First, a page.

The Supreme Court’s October 2019 Term is off to a huge start this week with cases on the docket that are important not only because of their political significance, but because the cases implicate fundamental separation of powers issues.
Tuesday, the Court heard Harris Funeral Homes, a case involving whether Title VII of the Civil Rights Act of 1964, which bars discrimination on the “basis of sex,” also applies to sexual orientation and gender identity. The justices will grapple with the text of that statute, along with history and precedent. As IWF’s amicus brief points out, Title IX, which governs high school athletics, and Title VII are interpreted in pari materia—thus, if the Court holds that Title VII also applies to sexual orientation and gender identity, Title IX’s purpose in protecting women’s athletics will be in jeopardy. Underlying all of these policy issues, is the question of who should decide the scope of federal anti-discrimination law: Congress or the federal courts.
In Espinoza v. Montana, the Court will have an opportunity to decide whether State Blaine Amendments, which forbid any state money from flowing to a “sectarian” school are unconstitutional. In the case, the Montana Supreme Court struck down a scholarship program because it allowed parents to choose a religious school for their child. The parents argue that Blaine Amendments violate the fundamental promise of neutrality enshrined in the First Amendment and that a State may not discriminate against a school by denying it an otherwise generally available benefit solely because of its religious status.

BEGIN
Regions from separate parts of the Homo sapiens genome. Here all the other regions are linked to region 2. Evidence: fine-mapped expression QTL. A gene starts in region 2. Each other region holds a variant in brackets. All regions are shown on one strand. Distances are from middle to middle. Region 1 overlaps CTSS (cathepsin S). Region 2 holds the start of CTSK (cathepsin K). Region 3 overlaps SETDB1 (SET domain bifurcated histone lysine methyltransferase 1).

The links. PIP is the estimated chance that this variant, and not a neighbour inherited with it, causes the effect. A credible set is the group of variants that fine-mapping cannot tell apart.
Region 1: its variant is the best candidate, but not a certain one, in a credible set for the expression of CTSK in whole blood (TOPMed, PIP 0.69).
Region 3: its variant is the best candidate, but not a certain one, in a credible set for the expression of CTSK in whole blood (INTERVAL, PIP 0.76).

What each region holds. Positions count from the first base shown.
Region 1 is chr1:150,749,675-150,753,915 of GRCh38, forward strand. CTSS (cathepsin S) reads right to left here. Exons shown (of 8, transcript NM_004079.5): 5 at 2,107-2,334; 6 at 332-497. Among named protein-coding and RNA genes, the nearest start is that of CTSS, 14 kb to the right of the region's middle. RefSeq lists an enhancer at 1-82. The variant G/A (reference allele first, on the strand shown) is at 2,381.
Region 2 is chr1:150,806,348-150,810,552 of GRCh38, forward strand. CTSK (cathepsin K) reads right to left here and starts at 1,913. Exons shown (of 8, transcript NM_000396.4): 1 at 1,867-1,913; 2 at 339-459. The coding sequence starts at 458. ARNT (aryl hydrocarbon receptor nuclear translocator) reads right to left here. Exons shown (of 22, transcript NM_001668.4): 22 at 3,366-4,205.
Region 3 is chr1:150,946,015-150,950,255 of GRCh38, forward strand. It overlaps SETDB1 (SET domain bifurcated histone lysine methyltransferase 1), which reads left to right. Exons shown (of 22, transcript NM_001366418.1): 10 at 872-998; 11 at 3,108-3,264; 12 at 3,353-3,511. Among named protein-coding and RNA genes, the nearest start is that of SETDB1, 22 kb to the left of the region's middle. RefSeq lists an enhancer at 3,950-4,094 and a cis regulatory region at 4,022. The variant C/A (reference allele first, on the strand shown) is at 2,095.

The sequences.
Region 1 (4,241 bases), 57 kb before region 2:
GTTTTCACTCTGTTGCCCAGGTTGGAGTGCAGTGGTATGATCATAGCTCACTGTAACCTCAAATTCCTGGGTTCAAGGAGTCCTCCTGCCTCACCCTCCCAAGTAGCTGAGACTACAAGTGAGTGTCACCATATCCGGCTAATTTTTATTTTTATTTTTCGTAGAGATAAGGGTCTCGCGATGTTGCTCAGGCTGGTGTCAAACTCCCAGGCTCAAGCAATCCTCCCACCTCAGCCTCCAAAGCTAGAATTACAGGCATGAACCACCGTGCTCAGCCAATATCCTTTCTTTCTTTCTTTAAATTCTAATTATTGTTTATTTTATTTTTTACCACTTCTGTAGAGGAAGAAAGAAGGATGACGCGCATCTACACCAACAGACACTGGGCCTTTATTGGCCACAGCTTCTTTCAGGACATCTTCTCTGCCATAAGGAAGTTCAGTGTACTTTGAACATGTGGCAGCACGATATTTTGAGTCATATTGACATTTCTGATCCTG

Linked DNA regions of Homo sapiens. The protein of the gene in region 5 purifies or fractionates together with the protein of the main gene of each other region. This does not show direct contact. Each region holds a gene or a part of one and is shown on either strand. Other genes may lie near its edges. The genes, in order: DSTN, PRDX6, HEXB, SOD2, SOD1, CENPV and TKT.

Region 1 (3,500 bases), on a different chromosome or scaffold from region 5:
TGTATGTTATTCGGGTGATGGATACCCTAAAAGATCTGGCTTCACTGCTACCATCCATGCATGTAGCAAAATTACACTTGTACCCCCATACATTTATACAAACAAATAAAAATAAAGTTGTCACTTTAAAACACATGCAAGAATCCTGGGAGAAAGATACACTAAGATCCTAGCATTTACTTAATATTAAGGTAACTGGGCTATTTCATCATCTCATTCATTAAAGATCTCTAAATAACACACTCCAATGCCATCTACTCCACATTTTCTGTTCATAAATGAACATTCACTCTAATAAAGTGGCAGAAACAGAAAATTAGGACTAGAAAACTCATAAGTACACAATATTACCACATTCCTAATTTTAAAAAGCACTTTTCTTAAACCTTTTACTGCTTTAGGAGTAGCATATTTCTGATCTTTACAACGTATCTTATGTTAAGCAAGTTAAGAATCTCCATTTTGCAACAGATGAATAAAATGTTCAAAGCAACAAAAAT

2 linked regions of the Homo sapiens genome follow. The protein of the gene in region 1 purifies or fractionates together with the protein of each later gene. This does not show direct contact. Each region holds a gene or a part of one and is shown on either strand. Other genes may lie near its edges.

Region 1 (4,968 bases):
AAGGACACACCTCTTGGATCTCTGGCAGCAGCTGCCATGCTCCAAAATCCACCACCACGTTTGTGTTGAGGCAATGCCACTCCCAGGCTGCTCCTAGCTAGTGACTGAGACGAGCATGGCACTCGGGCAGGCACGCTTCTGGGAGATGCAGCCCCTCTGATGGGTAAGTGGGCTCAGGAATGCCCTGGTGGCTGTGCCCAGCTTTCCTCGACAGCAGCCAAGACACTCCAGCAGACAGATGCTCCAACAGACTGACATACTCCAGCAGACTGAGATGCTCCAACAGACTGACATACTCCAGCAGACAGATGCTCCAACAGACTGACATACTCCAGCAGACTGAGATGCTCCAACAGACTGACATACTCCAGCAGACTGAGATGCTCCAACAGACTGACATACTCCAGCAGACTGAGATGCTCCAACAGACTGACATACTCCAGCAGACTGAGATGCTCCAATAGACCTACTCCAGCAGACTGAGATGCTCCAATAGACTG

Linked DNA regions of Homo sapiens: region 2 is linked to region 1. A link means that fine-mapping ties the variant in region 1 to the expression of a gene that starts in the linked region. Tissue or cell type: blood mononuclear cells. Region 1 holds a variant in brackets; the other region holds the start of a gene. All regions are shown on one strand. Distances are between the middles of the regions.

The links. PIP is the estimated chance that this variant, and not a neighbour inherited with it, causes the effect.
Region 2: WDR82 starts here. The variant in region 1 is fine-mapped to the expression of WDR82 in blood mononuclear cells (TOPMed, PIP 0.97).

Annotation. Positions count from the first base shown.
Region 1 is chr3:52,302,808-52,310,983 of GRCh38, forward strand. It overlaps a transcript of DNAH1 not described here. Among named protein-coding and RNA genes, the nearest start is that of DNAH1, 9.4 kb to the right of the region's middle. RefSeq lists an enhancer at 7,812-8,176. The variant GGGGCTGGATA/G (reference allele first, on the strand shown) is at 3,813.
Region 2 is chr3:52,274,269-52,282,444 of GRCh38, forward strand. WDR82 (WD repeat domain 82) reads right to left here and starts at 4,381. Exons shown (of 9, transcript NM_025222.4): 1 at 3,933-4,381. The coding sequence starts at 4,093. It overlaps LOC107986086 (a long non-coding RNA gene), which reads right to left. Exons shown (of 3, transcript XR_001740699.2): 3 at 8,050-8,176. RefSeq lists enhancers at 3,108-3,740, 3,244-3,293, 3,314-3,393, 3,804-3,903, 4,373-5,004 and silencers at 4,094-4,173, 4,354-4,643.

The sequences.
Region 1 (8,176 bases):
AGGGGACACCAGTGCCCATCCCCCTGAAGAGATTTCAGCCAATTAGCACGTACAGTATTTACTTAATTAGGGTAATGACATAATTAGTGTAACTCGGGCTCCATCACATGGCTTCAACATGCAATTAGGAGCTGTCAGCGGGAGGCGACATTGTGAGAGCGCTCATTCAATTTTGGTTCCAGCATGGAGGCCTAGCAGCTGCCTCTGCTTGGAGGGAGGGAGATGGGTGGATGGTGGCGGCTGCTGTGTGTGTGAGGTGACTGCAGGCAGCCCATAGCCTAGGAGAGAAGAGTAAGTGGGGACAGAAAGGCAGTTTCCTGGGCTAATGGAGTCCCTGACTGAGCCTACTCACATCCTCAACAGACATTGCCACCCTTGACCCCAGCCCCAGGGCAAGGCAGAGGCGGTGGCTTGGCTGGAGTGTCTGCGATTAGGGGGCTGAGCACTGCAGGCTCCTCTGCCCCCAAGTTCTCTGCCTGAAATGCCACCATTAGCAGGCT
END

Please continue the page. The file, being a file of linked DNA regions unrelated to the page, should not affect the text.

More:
Also on the docket for the OT2019 term is a question over the legality of the Obama Administration’s Deferred Action for Childhood Arrivals program (DACA), and whether the Trump Administration was justified in rescinding that program on grounds of its illegality. This case implicates the broad question of which branch—Congress or the Executive—has the authority to make certain changes to immigration law.
New York State Rifle and Pistol Association v. City of New York is the Court’s first Second Amendment case in nearly a decade. The regulation at issue prohibited (the city has since rescinded the regulation) New York City residents from taking guns to a second home or a shooting range outside the city, even when those guns were unloaded and locked in cases separate from ammunition.
Finally, the Court will face its first case involving abortion since the retirement of Justice Kennedy. At issue is a Louisiana law that requires doctors at abortion clinics to have admitting privileges at nearby hospitals. The law is similar to a Texas law that the Court struck down by a 5-3 margin in 2016 in Whole Women’s Health. There are at least three possible outcomes: The Court could find, as did the Fifth Circuit below, that because of different facts, the Louisiana law does not impose an undue burden on women. Second, the Court could strike the statute down under Whole Women’s Health. Finally, the Court, with newly-minted Justices Kavanaugh and Gorsuch, could find that Whole Women’s Health was wrongly decided.